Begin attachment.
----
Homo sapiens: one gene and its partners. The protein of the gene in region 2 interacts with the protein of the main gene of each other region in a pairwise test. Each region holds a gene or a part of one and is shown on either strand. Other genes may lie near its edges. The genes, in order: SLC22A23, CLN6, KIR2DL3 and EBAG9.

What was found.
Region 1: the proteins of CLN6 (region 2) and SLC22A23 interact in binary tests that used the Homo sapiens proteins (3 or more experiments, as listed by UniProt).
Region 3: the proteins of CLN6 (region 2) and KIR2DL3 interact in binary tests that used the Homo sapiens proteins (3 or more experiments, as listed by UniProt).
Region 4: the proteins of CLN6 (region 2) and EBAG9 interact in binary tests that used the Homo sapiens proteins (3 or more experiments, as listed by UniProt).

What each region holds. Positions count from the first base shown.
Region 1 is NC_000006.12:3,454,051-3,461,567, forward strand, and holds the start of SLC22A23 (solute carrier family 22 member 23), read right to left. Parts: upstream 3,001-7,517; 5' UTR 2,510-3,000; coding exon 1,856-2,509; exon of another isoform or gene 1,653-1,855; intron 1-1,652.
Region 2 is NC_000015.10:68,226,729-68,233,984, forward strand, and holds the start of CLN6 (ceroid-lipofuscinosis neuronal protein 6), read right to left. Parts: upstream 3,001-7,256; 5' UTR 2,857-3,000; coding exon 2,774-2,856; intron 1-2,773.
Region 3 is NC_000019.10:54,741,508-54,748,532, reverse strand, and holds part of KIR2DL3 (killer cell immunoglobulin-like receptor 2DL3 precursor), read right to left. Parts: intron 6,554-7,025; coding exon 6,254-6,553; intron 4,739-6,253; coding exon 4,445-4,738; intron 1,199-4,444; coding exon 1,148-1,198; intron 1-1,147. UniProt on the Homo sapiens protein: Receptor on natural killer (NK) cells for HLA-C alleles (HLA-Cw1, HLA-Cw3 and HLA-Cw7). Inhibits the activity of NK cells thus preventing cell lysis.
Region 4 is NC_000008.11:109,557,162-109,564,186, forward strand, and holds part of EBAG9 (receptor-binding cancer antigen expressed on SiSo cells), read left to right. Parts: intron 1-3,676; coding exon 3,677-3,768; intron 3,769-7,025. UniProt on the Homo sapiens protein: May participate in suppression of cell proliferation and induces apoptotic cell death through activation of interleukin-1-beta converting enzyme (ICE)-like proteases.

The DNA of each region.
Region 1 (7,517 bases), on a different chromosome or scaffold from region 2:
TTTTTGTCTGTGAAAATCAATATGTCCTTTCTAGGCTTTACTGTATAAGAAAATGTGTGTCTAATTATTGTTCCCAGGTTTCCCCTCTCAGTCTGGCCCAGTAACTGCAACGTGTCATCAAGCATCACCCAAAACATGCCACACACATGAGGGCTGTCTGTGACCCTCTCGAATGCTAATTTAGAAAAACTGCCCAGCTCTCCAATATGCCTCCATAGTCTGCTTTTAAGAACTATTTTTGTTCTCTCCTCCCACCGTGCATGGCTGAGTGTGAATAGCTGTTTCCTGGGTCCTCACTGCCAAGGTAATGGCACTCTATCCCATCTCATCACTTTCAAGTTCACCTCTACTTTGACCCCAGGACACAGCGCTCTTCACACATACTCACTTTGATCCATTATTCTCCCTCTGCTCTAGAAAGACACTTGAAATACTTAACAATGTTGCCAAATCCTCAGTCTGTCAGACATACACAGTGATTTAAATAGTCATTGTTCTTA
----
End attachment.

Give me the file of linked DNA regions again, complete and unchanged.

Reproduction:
Homo sapiens: one gene and its partners. The protein of the gene in region 2 interacts with the protein of the main gene of each other region in a pairwise test. Each region holds a gene or a part of one and is shown on either strand. Other genes may lie near its edges. The genes, in order: SLC22A23, CLN6, KIR2DL3 and EBAG9.

What was found.
Region 1: the proteins of CLN6 (region 2) and SLC22A23 interact in binary tests that used the Homo sapiens proteins (3 or more experiments, as listed by UniProt).
Region 3: the proteins of CLN6 (region 2) and KIR2DL3 interact in binary tests that used the Homo sapiens proteins (3 or more experiments, as listed by UniProt).
Region 4: the proteins of CLN6 (region 2) and EBAG9 interact in binary tests that used the Homo sapiens proteins (3 or more experiments, as listed by UniProt).

What each region holds. Positions count from the first base shown.
Region 1 is NC_000006.12:3,454,051-3,461,567, forward strand, and holds the start of SLC22A23 (solute carrier family 22 member 23), read right to left. Parts: upstream 3,001-7,517; 5' UTR 2,510-3,000; coding exon 1,856-2,509; exon of another isoform or gene 1,653-1,855; intron 1-1,652.
Region 2 is NC_000015.10:68,226,729-68,233,984, forward strand, and holds the start of CLN6 (ceroid-lipofuscinosis neuronal protein 6), read right to left. Parts: upstream 3,001-7,256; 5' UTR 2,857-3,000; coding exon 2,774-2,856; intron 1-2,773.
Region 3 is NC_000019.10:54,741,508-54,748,532, reverse strand, and holds part of KIR2DL3 (killer cell immunoglobulin-like receptor 2DL3 precursor), read right to left. Parts: intron 6,554-7,025; coding exon 6,254-6,553; intron 4,739-6,253; coding exon 4,445-4,738; intron 1,199-4,444; coding exon 1,148-1,198; intron 1-1,147. UniProt on the Homo sapiens protein: Receptor on natural killer (NK) cells for HLA-C alleles (HLA-Cw1, HLA-Cw3 and HLA-Cw7). Inhibits the activity of NK cells thus preventing cell lysis.
Region 4 is NC_000008.11:109,557,162-109,564,186, forward strand, and holds part of EBAG9 (receptor-binding cancer antigen expressed on SiSo cells), read left to right. Parts: intron 1-3,676; coding exon 3,677-3,768; intron 3,769-7,025. UniProt on the Homo sapiens protein: May participate in suppression of cell proliferation and induces apoptotic cell death through activation of interleukin-1-beta converting enzyme (ICE)-like proteases.

The DNA of each region.
Region 1 (7,517 bases), on a different chromosome or scaffold from region 2:
TTTTTGTCTGTGAAAATCAATATGTCCTTTCTAGGCTTTACTGTATAAGAAAATGTGTGTCTAATTATTGTTCCCAGGTTTCCCCTCTCAGTCTGGCCCAGTAACTGCAACGTGTCATCAAGCATCACCCAAAACATGCCACACACATGAGGGCTGTCTGTGACCCTCTCGAATGCTAATTTAGAAAAACTGCCCAGCTCTCCAATATGCCTCCATAGTCTGCTTTTAAGAACTATTTTTGTTCTCTCCTCCCACCGTGCATGGCTGAGTGTGAATAGCTGTTTCCTGGGTCCTCACTGCCAAGGTAATGGCACTCTATCCCATCTCATCACTTTCAAGTTCACCTCTACTTTGACCCCAGGACACAGCGCTCTTCACACATACTCACTTTGATCCATTATTCTCCCTCTGCTCTAGAAAGACACTTGAAATACTTAACAATGTTGCCAAATCCTCAGTCTGTCAGACATACACAGTGATTTAAATAGTCATTGTTCTTA